Russia says it is ending the fighting:
Russian President Dmitry Medvedev has ordered an end to military operations against Georgia, the Kremlin says.
He told officials he had taken the decision to end the campaign after restoring security for civilians and peacekeepers in South Ossetia. However, Russia has been highly critical of Georgia’s leadership, and there were no signs of imminent talks.
Before the announcement, there were fresh reports of Russian warplanes bombing the Georgian town of Gori. Witnesses told the BBC that several people were killed when a bomb hit a hospital in the town, which is 10 miles (15km) from the South Ossetian capital, Tskhinvali.
I am wary of articulating the sort of strong solidarity with Georgia that Marko Attila Hoare has put forward, because Saakashvili’s government is not exactly a model of democracy. But my basic sympathy for their position is only strengthened by the disreputable red-brown alliance that has sprung up in defence of Putin’s invasion: alongside Clark, the semi-fascists Justin Raimondo and Lew Rockwell and his Ron Paulista supporters. And my sympathy is strengthened too by the decent advocacy of people like Dennis MacShane and Mark Kleiman. […] Anyone who defends either Beijing or Putin because their attackers are “neocons” is wrong.
I disagree, however, with Bob when he says this:
Distantly related: Thanks to Arieh for this article on Lithuania which hunts down octogenerian (Jewish) ex-Partisans, for alleged war crimes in the fight against Nazi occupation, while letting at least three real Holocaust war criminals go free.
The current war in South Ossetia is not an issue of black and white: both sides have their moral failings, and have are responsible for breaches of human rights. However, there are different shades of grey. And the Russians, in my opinion, are more in the wrong than the Georgians are. Similarly, World War II was also a metter of shades of grey, and the Lithuanians arguably suffered worse from the Soviet Union than they did from Germany. So if the modern Lithuanian government wants to be more harsh on people who committed war crimes on the Russian side than people who did the same on the German side, then while that’s unjust, I really cannot get too worked up about it.
Denis MacShane, Labour MP for Rotherham, notes that South Ossetia is not the only example of Russia’s harmful influence:
Russia has never accepted the loss of the old Soviet empire. Like British Right-wingers who dream of the days when the Union flag fluttered over parts of the world where English was spoken, the Russians still feel the loss of status when the end of communism forced the Kremlin to disgorge the Baltic states, Ukraine and Georgia.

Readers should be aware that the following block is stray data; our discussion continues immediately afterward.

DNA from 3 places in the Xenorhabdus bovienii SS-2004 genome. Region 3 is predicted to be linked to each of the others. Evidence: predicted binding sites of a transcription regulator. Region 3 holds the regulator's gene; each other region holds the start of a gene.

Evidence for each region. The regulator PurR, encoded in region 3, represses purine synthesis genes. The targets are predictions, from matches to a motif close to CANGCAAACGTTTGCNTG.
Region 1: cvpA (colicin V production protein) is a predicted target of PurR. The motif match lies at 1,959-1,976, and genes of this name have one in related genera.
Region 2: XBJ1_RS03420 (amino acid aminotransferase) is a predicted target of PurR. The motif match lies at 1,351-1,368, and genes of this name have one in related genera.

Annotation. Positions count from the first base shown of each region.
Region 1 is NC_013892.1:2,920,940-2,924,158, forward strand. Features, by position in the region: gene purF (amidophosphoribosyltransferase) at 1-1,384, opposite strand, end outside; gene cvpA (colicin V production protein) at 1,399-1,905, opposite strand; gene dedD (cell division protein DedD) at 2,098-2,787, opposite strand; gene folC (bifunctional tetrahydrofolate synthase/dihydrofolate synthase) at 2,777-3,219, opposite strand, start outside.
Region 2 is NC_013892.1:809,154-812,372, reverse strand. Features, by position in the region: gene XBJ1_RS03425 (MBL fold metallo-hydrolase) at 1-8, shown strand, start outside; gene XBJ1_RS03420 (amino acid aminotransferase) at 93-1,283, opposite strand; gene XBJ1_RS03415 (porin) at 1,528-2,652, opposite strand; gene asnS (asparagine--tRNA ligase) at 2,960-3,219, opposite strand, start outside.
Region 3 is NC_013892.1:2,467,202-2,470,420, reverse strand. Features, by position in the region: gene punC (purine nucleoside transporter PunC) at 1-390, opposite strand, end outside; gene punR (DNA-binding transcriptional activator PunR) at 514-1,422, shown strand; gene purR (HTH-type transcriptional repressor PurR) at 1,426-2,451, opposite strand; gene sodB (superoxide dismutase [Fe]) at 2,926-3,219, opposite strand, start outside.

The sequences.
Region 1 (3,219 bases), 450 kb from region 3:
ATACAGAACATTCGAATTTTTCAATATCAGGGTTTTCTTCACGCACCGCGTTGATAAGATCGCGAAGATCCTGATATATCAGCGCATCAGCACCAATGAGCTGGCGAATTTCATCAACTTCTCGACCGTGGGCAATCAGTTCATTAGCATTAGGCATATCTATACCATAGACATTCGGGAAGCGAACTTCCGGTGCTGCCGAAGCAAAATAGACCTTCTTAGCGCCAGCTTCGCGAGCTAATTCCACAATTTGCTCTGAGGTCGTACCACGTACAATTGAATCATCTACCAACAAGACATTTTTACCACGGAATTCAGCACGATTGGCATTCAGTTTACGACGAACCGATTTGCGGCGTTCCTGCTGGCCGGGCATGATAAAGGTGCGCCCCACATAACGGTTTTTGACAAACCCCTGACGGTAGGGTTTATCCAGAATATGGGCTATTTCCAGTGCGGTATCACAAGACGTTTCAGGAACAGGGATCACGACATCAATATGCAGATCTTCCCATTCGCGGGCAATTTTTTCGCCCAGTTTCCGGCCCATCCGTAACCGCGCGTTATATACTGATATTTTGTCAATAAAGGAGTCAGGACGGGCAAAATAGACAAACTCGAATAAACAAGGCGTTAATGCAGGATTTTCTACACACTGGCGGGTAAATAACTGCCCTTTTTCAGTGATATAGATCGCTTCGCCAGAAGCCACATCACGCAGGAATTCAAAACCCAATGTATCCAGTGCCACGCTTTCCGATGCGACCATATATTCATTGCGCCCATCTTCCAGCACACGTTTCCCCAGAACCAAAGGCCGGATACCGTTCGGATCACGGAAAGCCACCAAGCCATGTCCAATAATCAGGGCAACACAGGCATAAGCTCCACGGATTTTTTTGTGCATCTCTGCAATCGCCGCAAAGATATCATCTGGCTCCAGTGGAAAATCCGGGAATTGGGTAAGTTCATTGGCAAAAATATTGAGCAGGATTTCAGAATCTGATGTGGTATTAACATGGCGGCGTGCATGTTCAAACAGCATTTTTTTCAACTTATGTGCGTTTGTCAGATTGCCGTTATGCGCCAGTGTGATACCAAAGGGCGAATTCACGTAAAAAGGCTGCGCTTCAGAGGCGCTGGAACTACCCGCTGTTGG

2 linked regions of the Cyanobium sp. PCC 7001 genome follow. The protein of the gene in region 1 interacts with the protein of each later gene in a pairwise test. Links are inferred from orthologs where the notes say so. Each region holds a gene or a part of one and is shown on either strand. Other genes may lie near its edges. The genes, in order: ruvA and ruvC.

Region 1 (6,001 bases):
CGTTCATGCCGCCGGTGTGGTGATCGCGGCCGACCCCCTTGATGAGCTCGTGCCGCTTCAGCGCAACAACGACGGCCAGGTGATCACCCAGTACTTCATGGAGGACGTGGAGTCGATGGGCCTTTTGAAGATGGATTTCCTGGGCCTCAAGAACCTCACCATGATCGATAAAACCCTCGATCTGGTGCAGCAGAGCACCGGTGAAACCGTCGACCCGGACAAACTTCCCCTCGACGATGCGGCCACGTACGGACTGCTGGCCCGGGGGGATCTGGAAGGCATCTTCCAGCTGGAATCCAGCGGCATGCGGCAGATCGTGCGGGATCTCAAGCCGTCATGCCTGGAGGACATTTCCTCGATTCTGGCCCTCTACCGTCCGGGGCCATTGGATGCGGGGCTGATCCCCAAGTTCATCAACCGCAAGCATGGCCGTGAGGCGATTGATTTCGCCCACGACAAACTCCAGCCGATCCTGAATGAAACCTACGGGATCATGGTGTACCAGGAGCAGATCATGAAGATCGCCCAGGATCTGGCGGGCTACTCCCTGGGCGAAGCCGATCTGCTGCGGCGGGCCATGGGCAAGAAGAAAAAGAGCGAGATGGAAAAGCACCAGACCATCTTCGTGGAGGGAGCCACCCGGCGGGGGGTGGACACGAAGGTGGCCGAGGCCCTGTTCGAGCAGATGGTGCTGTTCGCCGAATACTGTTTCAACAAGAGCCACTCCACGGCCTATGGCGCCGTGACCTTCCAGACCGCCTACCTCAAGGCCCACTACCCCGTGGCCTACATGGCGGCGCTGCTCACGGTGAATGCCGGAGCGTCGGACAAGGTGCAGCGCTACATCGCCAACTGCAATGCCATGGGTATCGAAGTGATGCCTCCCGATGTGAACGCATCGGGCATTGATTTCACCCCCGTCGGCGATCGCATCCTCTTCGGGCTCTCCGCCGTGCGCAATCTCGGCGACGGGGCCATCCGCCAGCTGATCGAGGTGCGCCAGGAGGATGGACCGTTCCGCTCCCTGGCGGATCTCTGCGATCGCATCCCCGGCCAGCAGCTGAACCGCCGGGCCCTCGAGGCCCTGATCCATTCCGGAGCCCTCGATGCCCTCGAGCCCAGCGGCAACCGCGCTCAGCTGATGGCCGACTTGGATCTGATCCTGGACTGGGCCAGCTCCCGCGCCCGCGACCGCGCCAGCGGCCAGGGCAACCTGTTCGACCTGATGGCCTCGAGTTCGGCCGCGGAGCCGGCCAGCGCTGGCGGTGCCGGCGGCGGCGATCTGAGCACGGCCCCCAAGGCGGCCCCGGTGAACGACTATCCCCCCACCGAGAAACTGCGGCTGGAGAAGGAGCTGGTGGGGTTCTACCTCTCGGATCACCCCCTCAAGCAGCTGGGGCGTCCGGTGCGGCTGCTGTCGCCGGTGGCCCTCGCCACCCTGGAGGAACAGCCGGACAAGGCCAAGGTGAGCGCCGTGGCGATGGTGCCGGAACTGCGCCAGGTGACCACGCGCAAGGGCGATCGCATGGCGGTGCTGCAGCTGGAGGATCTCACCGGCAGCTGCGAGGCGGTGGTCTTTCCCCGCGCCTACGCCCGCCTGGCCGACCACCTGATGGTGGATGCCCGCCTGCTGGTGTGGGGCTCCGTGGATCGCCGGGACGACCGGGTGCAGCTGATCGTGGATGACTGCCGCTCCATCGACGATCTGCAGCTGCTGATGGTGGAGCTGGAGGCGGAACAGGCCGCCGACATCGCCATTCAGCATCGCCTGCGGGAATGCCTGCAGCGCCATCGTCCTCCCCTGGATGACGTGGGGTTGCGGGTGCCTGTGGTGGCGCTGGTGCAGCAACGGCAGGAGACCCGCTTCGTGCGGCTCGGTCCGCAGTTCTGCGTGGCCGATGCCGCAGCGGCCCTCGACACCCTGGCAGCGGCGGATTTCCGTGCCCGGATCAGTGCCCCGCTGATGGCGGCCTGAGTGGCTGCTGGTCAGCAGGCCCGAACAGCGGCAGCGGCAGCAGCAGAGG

Russia under Putin has energy wealth and thus the money to spend on arms and aggressive foreign policy. Moscow continues to bluster and threaten the Baltic states, has cut off energy supplies to countries it wants to lean on and, as Britain knows, has bullied the British Council, interfered in BP and Shell’s commercial operations, and even harassed the British ambassador when he went out to buy food for the embassy cat. And then there is the Litvinenko murder, where the response of Putin was to put the man Scotland Yard wanted to question into the Duma with the immunity of an MP.
At the UN, Russia sabotages efforts to solve the Kosovo problem and lined up with Mugabe. In other international bodies, the Russians refuse to co-operate except on their own terms. The most bizarre example is the Council of Europe, which admitted Russia as a member even though Russia refuses to accept the authority of the European Court of Human Rights.
MacShane also correctly notes that Eurosceptics must face their share of the blame for Europe being weak:
The idea of a common foreign policy and the means to implement it in the Lisbon Treaty are anathema to Eurosceptics; but a disunited EU will be easy meat for Russia and leave America without a partner of weight to face down Russian bullying.
There are some people who want Europe to be weak. Two of them are called Vladimir Putin and Hu Jintao. And British Eurosceptics are therefore either conscious or unconscious traitors, both to Britain and more importantly to Western Civilisation.
Liberal Conspiracy notes that Saakashvili is not without blame:
You can however hardly blame Russia’s initial response to what was a naive, foolhardy and apparently murderous gambit by Saakashvili. As korova notes, back at the end of last year Saakashvili’s approval ratings were hovering around the 16% mark. For all the talk of Georgia and its wonderful emerging liberal democracy, Saakashvili has presided over, like in Russia itself and China, a virulent rising of nationalism, promising in effect that both South Ossetia and Abkhazia would remain a part of Georgia, and even potentially be re-taken. If last Thursday/Friday’s events were him putting his plans into effect, then it has backfired in a way that he must have surely at least contemplated it might.
For all the overwhelming support that Saakashvili is now receiving from the West, they must privately be fuming that such an apparently suicidal mission was even contemplated, let alone attempted, although it would be hugely surprising if America or intelligence agencies didn’t have even an inkling of what was shortly going to happen. It will almost certainly kill Georgia’s chances of joining NATO for years, if not decades, and the West’s desire to encircle Russia through the alliance, for that is undoubtedly what it is, cannot yet be realised.
I doubt if any Western governments would be particularly saddened if Saakashvili is forced to resign as a result of this crisis. And I think it’s unlikely he’ll still be in charge at the end of this year.